“Imagine an airplane flying at 5M miles per hour but only 1/16th inch above the ground on a highway with 100,00 lanes where the width of each lane is only a fraction of an inch … the airplane is expected to switch lanes frequently, and then follow the new lane with the same precision”

-From Hard Drive Disk: Mechatronics and Control by Abdullah Al Mamun, GuoXiao Guo, and Chao Bi

Served on a Platter: Demystifying the Hard Drive

It is hard to imagine how data storage works in a computer. Somewhere within your device is a hard drive, which somehow takes all of the key strokes, searches, installs, and download and quantifies it into data that’s always retrievable. But how does it work? How can a computer record and recall all at once? Using the bare minimum of information, and eliminating anything resembling jargon, let’s break down the hard drive into a common understanding for those of us without computer science degrees.

First, let’s establish what is in a hard drive. If you were to crack open a hard drive you’d see the machinations of a machine mind. You’d see actuators moving read-write arms, circuit boards, and a “platter”, all acting as one to make a hard drive.

  • As the Hard Disk Drive is brought to power, a series of platters begin to spin. These platters are made of materials like glass and aluminum coated in a magnetic material, and are then placed onto a spindle. On each platter are various “tracks” made up of magnetically polarized regions set up in concentric lines on the platter surface.
  • These platters are where information is stored with each platter being designated separately and all of the data on those platters are given numbers to identify the data groups. Think of it like an address. The street name is the platter, and the building number is the data group. Using both of those, the data is given a clear location.
  • As these platters spin, an arm with a read-write head undocks from the platter surface. Supported by the air of the confined space and the spinning platter (spinning at many thousand revolutions per minute), the arm is able to freely move the read-write head a mere fraction of an inch above the platter surface.
  • The writing portion of the head uses an electrical current to create a magnetic field that reverses its polarity to affect the polarity of the magnetic surface on the platter, creating many regions of positive data and negative data.
  • These positive and negative regions are the basis of Binary Language. Binary is the language of positives and negatives as 1s and 0s that work together to create more complex thoughts. Think of this as the alphabet and language. Letters create words which create sentences. 1s and 0s create lines of code and lines of code become programs, data, and so on.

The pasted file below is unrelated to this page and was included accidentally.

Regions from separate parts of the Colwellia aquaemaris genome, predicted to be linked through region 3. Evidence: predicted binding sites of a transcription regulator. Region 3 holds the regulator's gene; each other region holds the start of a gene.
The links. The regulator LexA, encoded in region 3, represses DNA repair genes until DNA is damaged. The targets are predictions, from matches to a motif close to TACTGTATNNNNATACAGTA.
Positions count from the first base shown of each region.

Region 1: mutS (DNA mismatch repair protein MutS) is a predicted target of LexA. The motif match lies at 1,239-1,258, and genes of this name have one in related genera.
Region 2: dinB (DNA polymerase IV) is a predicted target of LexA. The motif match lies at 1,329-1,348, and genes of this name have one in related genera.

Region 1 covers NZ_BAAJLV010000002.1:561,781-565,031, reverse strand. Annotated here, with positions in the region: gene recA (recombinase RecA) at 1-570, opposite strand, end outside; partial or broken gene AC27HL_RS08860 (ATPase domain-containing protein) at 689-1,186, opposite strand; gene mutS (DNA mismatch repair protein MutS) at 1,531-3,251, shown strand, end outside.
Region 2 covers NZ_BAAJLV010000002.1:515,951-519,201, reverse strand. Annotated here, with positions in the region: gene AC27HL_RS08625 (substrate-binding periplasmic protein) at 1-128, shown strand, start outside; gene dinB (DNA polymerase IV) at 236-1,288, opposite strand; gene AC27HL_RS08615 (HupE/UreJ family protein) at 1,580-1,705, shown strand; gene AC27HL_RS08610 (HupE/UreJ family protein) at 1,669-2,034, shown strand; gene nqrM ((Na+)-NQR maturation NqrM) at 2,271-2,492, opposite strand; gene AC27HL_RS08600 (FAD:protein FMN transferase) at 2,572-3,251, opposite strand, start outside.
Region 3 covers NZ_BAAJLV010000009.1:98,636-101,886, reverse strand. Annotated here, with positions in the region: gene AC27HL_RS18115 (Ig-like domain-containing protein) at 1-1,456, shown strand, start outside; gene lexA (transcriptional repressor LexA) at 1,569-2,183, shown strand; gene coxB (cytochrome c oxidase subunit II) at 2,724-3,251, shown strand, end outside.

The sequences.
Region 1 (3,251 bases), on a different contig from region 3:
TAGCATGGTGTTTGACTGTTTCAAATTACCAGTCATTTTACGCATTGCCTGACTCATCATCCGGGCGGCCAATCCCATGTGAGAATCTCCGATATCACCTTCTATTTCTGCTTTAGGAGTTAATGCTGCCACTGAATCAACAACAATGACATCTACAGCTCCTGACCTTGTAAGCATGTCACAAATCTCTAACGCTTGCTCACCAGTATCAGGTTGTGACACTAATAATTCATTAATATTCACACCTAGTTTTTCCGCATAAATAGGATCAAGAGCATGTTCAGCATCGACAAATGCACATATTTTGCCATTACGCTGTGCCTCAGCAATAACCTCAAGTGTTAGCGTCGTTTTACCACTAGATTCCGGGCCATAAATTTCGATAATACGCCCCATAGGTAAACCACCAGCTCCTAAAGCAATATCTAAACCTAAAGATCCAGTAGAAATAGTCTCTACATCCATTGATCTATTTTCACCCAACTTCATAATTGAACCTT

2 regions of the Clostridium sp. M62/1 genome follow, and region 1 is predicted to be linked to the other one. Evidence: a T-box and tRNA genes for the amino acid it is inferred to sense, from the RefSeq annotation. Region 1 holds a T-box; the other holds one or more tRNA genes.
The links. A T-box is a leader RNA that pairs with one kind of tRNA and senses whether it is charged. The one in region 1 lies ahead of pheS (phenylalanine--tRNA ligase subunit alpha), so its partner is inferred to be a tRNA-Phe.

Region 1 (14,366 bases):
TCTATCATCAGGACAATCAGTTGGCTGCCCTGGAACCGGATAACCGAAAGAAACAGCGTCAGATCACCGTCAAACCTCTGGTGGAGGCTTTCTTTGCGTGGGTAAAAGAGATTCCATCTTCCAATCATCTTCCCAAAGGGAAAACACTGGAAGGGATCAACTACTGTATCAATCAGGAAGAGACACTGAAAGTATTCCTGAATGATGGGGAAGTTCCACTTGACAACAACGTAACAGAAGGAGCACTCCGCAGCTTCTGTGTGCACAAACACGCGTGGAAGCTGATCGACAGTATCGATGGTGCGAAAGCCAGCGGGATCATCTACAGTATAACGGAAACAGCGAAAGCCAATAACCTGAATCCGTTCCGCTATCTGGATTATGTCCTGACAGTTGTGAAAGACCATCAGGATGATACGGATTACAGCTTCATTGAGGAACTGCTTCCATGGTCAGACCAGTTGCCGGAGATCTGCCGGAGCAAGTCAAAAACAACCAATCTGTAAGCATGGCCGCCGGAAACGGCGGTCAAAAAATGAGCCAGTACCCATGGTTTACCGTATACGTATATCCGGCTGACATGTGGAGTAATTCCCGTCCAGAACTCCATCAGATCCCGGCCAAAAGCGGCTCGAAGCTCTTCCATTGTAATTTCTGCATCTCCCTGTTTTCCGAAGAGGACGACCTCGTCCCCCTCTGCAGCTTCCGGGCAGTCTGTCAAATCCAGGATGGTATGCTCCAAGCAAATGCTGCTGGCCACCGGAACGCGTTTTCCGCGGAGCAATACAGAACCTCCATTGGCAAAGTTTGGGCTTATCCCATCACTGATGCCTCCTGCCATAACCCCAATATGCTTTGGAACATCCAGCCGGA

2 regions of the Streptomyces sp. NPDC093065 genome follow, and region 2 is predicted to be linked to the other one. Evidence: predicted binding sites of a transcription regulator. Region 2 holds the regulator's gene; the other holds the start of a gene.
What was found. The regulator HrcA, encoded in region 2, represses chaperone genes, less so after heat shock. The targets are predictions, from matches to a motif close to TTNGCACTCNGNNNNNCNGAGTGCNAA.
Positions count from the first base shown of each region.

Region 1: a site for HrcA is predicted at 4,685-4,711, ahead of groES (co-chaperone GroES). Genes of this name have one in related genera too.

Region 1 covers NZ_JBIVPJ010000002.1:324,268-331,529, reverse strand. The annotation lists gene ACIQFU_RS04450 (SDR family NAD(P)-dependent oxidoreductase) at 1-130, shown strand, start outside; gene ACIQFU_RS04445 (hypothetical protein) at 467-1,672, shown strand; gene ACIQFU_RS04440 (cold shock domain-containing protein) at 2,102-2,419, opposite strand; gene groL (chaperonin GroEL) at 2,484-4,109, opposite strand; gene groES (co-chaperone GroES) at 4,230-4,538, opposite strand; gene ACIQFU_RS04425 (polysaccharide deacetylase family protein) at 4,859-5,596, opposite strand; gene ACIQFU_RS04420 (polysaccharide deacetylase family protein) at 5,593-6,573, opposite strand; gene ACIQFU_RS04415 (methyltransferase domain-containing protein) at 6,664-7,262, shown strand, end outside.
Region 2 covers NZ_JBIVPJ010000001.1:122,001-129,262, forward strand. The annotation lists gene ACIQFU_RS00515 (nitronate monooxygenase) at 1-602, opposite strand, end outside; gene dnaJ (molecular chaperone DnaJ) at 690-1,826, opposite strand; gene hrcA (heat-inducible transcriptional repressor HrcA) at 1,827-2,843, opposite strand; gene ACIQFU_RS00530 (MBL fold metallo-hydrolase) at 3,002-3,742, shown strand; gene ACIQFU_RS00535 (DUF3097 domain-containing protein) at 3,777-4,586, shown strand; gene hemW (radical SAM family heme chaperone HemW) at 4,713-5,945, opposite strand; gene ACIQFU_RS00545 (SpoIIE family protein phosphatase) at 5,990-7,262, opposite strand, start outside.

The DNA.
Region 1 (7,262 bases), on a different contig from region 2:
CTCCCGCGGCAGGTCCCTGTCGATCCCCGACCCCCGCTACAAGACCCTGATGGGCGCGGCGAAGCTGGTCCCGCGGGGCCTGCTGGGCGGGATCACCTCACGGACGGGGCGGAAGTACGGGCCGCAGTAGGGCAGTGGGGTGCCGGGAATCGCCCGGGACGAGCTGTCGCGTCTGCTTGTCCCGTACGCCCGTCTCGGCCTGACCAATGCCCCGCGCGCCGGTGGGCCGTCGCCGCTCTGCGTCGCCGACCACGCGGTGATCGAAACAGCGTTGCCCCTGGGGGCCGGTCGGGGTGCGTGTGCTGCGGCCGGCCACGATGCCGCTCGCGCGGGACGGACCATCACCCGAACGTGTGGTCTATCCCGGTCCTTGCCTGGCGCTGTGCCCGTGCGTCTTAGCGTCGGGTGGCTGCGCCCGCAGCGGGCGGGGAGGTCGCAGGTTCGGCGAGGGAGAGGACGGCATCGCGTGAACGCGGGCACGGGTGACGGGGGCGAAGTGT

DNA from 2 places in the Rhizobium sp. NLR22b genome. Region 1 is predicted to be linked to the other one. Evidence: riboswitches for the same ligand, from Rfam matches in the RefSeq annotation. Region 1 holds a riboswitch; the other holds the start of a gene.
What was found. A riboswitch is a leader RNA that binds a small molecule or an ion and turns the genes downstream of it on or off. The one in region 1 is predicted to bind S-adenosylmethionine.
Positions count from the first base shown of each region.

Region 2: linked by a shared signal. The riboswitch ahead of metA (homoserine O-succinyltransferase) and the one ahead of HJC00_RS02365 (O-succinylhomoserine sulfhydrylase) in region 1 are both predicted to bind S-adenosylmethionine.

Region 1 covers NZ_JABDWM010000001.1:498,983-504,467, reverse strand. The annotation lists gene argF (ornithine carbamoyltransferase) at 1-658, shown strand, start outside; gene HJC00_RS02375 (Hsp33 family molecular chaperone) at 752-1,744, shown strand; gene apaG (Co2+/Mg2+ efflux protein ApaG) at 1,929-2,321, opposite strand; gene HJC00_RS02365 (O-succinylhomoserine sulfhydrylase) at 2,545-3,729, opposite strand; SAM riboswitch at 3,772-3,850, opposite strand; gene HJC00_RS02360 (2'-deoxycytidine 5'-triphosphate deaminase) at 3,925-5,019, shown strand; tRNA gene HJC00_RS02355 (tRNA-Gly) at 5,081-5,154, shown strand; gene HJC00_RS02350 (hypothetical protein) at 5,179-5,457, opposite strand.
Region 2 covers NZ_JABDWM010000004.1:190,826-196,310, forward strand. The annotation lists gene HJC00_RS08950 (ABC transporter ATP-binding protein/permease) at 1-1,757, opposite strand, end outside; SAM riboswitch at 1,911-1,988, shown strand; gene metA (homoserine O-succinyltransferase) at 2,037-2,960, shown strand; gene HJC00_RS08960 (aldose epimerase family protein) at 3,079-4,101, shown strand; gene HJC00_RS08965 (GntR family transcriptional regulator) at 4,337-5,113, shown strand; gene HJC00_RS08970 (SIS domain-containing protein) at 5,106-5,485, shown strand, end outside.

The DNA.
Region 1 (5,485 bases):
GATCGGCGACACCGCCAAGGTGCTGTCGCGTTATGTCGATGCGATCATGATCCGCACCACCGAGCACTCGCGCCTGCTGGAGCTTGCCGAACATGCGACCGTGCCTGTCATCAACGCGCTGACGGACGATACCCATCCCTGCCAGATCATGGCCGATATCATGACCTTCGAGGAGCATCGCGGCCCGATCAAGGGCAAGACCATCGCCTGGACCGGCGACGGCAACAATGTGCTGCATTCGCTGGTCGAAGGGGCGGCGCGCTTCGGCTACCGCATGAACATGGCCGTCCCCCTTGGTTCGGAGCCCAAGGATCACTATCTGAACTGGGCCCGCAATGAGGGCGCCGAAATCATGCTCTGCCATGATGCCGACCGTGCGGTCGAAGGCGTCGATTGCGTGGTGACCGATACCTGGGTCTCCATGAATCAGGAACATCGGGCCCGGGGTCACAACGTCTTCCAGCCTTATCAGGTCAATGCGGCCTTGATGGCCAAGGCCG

• The reading portion of the head senses the variations in polarity on the platter surface and makes sense of them, sending a signal back out. The read-write head is moved on the sliding arm by a mechanical actuator that places the head at various places along the radius of the platter.
  • On each platter, the data is written and read in long, concentric tracks and on the platter surface are many tracks. The numbers of tracks on platters and platters in stacks determines the amount of data that can be stored on a hard drive.
  • Thus, the hard drive works by spinning platters at thousands of RPMs, with multiple slider arms and actuators moving read-write heads across various platters and data tracks, and converting signals into magnetized areas all while constantly adapting to the device’s demand for input and output.

This is a very simplified version of the overall workings of a hard drive, and if that sounds complicated it’s because it is. A speck of dust or sand can cause catastrophic failure in a hard drive, and to truly understand how these machines work takes a lot of education.

That’s why we are here.

Here at Carolina Data Recovery, we know how difficult the process is and have been helping people retrieve their data for almost 20 years. If you or someone you know has a hard drive fail due to fire damage, fall damage, or even water and flood damage, come on in and let the experts help.

You have enough to worry about. Let us take care of your valuable data.